i've been teaching a course in intermedia art in which half of the students are poets and we've been throwing around the word "poetic" as we talk about what we desire in and for our work. i'm wondering what you all think it means to say that something is poetic.There were a lot of great answers. Two I want to highlight were by R Erica D, who wrote:
someone asked toni morrison about people calling her work poetic when she gave the keynote at the romare bearden conference in new york a while ago. she said she didn't like it because there was an inherent assumption that prose wasn't supposed to be beautiful. there was more to it than that, but i've been mulling over the idea that the 'poetic' doesn't really say what you like or want from something even as i have the desire to use it. so, like when bell hooks used to have to say "the diverse black community" every time she (or someone else) might have just said "the black community", i've started to write and say "if you'll allow me to overuse the word, poetic" in places where people might just write or say "poetic", but that's really just a temporary strategy, and not a true landing place.
i think when i say that something is "poetic", i mean to get at a certain kind of clarity, elegance, simplicity (and at the same time complexity, directness, fogginess) that i find hard to name.
what is poetic to you all?
what is important about this question? useful? why do we care about the answers? are we trying to explain or work to others or to ourselves when we do this? are we trying to talk/think about other people's work?
Mendi wrote (was it in advance of or response to Erica's comment--I think it came just before):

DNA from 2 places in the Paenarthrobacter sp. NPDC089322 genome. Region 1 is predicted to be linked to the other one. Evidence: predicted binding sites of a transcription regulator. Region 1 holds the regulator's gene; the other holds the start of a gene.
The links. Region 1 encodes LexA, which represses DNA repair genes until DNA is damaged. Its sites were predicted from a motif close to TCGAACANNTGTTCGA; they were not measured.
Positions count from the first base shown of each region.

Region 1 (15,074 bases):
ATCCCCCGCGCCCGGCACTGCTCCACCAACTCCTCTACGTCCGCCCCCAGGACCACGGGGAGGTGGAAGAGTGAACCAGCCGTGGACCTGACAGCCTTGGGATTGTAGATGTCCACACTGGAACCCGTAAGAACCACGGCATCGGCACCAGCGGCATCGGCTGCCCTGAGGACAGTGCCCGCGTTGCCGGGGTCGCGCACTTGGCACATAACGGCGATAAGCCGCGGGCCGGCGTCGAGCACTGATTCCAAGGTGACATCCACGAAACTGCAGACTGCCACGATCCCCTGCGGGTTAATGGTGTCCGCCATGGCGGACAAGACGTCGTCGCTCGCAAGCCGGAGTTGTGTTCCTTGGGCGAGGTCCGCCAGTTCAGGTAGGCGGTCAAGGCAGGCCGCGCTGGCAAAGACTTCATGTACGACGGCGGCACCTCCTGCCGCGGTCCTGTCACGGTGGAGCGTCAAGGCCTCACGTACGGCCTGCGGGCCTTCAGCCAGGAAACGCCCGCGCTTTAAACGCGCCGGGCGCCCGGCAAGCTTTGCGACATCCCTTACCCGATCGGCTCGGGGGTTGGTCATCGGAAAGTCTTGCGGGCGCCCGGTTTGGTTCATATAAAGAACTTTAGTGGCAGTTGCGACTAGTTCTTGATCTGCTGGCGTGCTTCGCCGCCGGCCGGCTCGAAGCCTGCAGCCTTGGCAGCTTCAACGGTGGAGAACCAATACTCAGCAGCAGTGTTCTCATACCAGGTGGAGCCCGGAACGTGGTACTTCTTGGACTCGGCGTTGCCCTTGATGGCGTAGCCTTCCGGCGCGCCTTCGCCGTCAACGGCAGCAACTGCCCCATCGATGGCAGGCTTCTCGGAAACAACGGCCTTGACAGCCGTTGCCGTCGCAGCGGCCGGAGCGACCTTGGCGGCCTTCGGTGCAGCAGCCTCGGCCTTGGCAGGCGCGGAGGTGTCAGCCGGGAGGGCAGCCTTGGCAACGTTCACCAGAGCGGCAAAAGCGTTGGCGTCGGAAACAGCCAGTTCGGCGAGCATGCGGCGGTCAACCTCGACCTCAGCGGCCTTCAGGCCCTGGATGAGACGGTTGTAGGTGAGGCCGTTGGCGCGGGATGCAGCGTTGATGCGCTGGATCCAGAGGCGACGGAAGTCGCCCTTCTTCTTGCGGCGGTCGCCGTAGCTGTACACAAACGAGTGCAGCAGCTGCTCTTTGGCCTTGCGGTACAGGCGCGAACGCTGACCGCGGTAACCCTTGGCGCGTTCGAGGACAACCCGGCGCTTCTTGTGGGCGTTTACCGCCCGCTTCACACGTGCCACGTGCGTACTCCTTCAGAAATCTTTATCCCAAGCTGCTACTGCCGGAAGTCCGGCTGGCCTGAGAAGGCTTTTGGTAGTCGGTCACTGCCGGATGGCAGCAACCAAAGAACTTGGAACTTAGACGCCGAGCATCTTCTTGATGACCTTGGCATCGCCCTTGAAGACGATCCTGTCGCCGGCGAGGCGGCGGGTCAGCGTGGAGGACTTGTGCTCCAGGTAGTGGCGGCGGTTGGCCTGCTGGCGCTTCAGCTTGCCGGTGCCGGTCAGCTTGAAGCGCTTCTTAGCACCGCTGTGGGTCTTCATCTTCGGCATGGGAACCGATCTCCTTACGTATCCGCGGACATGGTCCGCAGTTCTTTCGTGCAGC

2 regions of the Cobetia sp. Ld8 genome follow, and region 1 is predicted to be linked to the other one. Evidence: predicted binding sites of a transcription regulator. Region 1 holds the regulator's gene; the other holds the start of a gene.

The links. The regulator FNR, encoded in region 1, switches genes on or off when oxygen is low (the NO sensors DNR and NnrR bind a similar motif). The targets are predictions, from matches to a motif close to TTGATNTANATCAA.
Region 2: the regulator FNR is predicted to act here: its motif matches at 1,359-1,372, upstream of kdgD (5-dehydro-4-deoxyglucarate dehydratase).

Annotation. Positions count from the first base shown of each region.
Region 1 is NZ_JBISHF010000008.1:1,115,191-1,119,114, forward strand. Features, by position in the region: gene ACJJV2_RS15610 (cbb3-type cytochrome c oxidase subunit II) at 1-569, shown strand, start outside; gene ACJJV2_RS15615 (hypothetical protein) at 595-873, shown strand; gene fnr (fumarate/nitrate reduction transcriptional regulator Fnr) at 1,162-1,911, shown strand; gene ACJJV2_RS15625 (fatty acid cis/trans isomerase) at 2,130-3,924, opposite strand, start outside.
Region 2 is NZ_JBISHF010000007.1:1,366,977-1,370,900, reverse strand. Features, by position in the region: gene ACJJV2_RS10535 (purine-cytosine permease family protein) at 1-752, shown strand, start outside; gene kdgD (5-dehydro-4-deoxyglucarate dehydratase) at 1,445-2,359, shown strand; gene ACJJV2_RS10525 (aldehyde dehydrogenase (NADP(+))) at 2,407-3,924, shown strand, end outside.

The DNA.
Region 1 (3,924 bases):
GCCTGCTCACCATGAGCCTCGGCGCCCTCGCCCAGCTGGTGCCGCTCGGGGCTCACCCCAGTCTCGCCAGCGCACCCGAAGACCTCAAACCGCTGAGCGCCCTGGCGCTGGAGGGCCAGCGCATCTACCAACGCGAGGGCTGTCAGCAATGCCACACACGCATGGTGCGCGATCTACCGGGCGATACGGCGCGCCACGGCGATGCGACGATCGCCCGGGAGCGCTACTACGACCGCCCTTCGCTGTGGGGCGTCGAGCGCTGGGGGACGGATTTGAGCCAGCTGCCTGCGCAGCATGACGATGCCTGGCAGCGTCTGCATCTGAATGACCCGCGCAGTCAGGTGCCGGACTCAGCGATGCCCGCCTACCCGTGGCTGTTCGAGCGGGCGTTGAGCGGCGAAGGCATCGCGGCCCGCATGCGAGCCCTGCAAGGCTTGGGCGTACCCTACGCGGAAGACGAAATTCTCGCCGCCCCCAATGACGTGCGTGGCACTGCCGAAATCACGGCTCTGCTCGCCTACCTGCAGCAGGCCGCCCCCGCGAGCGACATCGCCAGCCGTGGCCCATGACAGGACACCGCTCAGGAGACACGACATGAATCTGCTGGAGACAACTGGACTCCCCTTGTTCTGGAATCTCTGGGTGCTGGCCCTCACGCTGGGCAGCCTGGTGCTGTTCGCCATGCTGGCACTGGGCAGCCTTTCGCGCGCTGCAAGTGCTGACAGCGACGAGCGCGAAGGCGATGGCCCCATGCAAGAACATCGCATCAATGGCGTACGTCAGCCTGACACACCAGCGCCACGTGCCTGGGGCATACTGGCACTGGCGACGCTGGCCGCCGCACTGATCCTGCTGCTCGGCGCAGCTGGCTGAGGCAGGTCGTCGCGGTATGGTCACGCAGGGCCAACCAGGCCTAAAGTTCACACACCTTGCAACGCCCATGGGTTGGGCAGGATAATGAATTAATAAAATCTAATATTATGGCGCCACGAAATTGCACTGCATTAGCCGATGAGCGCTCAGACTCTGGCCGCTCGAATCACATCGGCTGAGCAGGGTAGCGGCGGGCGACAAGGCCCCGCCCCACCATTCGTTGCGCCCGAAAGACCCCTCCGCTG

i'm trying to figure out what it is i'm doing when i'm writing a poem, whether it's always the same thing (say, when i write a narrative poem and when i make a concrete one), and whether my making poems is connected to what i'm saying when i'm saying something that is not poetry is poetic.
I'd add, what about poetry that isn't "poetic"? What does that kind of poetry look like? Why is certain kinds of poetry (in general, as we saw with the critique of June Jordan) called non-poetic or less poetic than other kinds? Or what about poetry that conversely is criticized for being excessively poetic (that was used against Derek Walcott in that same rag.) What role does the lyric play in the poetic? What is "the lyric" or "the lyrical"? Whose definition of these terms matters? Is any universal, non-material understanding of "the poetic" possible? Is the poetic "violence done to everyday language" as Jakobson said, or "the asseveration of being," as Howard suggests, or are these understandings of poetry obsolete or were they never valid? Does it depend upon language--phonemic relations and play, aspects of rhetoric, particular categorically grounded forms or modes of expression, etc.--or is it something broader, such as social and political contexts, and ultimately is it possible to reduce "the poetic" to either? Must "the poetic" be special or beautiful? Does the poetic always create a surplus, or contain condensation of meaning? Does the poetic have to be memorable, as some critics have suggested? Must it provoke some emotion, whether delight or disgust? How does it differ from "the prosaic"?
Does Morrison's reaction to the idea of her work being "poetic" depend in part on a longstanding Anglo-American criticism of and sometimes disdain for those elements of the poetic, particularly beyond a certain limit, in literary prose, whether fictional or nonfictional? What about when we say that oral, nontextual forms and modes are "poetic"--that African/American/Diasporic speech and expressivity are inherently "poetic"? (I'm thinking of Erica's performance our first year at CC--the narrative that was "poetic" on so many levels. Or the stories that other CC people would tell. Or our conversations outdoors and in the hallways and dining hall at Mt. Esopus. Etc.) Like when we hear our grandmother just talking about what happened yesterday, or just consider it (as Elizabeth did with her poem that was on the New York subway and always brought a smile to my lips) and we think, "That's poetry."
What is "poetic" to you? What is important about this question? What is poetry? Why does it matter?